November 16, 2008

Late Bloomers

Back in February, while attending the World Orchid Grand Prix in Tokyo, you may remember my complaining that my Coelogyne cristata has never bloomed, especially since I purchased one 6 years ago when I first saw the mega-plant in the Tokyo Dome. Well, readers posted what I should do ( basically, provide more fertilizer, and repot, more water, etc....and look what I found today while taking a quick stroll through the greenhouse- only a handful of stalks, but finally, it did bloom. Perhaps next year, I will fertilize it more, and see what happens. The plant spent the summer outside, where the unusually proficient summer thunderstorms drenched the plant daily. I think I should have fertilized it more frequently, but I mixed up a weak manure tea with pidgeon poop and duck shavings. Just playing.

Haemanthus albiflos - getting bigger and blooming on schedule in the greenhouse.

This plant blooms the first week of December for me, so actually, it is blooming a couple of weeks early. This South African is easy to grow, and rewards one with these distinctive shaving-brush like blossoms.

Camellia sassanqua

One often associates Camellias with February and March, but there are some species which bloom in the Autumn. Camellia sassanqua , this particular variety lost its label, can handle some frost, so I leave some pots near the front of the greenhouse along with other plants which look best in the fall, and which can handle some light frosts. With temperatures falling this week into the low 20's, I moved everything in under glass. Officially, winter is about to arrive.

Fergus watches the last of the potted tubs outside the greenhouse get prepared to be moved in for the winter. I think he is hoping for a mouse to appear.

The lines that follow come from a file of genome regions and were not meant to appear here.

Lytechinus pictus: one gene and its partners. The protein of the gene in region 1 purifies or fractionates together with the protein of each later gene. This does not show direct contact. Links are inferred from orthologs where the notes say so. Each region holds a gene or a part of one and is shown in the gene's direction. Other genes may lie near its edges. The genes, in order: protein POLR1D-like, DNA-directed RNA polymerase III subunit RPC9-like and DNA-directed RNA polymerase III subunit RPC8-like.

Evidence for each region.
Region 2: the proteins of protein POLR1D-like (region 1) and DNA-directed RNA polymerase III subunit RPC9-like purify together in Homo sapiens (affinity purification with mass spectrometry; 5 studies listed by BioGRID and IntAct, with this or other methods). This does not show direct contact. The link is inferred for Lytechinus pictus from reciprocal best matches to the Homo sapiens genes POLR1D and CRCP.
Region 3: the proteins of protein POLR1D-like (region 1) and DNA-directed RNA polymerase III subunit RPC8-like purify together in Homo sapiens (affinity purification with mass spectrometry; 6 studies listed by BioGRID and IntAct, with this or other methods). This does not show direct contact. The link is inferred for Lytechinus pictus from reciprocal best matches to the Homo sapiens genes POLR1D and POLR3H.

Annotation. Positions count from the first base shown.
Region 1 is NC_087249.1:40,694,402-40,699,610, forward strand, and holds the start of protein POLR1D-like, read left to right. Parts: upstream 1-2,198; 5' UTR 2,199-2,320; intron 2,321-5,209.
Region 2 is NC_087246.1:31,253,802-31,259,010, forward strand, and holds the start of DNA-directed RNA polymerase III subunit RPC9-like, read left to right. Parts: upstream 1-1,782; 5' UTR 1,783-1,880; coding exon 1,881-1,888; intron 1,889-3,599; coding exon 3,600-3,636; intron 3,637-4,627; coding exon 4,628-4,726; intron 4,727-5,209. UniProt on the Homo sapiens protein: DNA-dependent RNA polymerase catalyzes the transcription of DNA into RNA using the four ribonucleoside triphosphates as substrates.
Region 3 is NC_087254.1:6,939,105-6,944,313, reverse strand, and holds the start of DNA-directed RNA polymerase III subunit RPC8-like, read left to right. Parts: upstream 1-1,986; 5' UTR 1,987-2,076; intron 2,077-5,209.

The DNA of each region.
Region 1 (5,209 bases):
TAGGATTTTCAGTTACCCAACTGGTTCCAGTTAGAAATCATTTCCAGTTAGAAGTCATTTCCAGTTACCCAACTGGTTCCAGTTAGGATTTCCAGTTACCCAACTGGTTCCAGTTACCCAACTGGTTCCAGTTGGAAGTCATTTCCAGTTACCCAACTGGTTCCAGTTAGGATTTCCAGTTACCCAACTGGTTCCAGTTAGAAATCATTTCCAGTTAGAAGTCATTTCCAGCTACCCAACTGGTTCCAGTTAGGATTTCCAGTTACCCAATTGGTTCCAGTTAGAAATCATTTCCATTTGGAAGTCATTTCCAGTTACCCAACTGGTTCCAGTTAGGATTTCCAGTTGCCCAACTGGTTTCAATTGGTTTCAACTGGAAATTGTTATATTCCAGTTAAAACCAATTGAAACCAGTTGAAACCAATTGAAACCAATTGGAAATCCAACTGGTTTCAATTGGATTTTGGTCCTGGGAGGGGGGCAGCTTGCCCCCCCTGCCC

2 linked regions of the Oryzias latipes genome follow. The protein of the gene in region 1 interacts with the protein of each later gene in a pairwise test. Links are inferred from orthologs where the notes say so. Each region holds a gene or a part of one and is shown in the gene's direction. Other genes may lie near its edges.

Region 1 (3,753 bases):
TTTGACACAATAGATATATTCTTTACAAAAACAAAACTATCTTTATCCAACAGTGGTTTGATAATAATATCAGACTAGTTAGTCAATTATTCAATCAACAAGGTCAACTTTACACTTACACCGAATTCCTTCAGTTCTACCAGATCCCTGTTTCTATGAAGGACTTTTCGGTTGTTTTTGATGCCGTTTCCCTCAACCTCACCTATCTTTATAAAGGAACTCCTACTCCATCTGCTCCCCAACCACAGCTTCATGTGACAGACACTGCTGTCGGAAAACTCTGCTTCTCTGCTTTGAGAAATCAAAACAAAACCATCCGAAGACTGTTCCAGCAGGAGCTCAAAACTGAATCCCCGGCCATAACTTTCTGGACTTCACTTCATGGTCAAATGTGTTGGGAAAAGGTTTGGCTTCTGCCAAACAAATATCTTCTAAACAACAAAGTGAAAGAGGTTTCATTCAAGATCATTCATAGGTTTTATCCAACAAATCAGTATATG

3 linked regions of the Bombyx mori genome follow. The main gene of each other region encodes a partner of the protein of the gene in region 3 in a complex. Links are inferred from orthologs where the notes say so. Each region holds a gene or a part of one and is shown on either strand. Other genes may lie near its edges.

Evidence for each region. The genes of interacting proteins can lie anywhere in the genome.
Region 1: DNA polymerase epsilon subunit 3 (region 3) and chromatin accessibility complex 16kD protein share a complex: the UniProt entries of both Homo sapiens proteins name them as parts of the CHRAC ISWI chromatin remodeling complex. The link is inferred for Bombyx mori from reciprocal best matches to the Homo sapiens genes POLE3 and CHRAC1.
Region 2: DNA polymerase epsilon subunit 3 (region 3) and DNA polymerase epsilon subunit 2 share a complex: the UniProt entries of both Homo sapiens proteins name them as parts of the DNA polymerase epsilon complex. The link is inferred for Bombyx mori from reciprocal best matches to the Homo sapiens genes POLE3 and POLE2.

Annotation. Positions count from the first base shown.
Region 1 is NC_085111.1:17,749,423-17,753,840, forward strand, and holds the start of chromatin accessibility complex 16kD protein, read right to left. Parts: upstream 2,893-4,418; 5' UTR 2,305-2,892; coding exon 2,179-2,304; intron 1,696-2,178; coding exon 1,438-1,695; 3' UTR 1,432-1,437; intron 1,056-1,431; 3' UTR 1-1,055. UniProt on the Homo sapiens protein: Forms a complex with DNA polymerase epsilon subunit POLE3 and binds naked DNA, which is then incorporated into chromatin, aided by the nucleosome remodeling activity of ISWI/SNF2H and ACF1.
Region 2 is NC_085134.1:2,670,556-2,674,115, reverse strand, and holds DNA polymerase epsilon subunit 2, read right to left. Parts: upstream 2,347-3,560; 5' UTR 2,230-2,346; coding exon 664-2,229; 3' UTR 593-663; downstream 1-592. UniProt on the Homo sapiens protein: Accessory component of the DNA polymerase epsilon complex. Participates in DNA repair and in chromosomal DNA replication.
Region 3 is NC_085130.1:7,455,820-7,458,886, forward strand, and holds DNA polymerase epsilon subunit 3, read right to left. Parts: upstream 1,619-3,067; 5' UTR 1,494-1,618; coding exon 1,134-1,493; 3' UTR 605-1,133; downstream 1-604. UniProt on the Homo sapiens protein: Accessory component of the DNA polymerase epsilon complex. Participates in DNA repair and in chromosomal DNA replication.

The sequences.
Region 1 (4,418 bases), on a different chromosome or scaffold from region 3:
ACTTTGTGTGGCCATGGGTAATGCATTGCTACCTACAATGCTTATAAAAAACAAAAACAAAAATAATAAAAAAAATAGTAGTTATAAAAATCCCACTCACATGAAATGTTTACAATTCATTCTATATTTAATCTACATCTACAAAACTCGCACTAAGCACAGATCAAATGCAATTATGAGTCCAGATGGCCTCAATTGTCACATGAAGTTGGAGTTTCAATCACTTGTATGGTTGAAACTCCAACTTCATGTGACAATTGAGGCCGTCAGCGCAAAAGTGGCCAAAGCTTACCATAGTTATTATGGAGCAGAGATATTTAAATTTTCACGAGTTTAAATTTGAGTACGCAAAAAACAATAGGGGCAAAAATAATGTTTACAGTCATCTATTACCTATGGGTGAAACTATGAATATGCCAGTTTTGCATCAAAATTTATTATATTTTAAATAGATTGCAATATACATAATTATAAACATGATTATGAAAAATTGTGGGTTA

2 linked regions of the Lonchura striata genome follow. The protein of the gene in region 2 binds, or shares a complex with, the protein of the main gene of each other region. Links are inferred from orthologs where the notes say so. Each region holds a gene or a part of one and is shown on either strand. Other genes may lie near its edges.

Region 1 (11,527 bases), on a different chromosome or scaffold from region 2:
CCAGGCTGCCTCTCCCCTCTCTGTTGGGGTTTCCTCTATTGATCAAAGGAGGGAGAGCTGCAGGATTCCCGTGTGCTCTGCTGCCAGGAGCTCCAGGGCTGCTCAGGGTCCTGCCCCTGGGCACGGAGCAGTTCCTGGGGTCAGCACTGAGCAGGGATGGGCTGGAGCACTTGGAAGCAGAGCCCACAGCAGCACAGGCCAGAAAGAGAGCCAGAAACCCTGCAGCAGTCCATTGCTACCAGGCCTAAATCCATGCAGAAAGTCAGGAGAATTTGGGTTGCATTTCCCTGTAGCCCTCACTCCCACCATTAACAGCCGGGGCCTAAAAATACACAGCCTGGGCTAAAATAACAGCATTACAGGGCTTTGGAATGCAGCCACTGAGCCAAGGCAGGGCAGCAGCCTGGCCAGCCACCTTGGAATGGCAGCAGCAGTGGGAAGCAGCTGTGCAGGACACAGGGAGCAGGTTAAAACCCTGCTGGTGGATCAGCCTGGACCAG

Another annual fall bloomer, my trusty Cyrtanthis alatus x, which I divided this year into a dozen plants. Three divisions have buds, which always surprises me since Cyrtanthis dislike root disturbance. That said, so to Nerine, and I have had nearly 100% bloom this year, a year when I disturbed and divided all of my bulbs. Maybe the disturbance actually stimulates some to flower?


  1. I have a really late bloomer: my Davidia.

    It's 15 years old (from seed Ellen Hornig started at her excellent Seneca Hill Perennials) and about 15 feet tall, and no sign of flower buds yet. They're famous for taking about 20 years to bloom from seed.

    It's very frustrating: I'm pinned down and couldn't move if I wanted to until it blooms. :-)

    Anybody know how to promote bloom in Davidia?

  2. Hi, I don't remember how I found your blog but glad that I did as your flower photos are just amazing.


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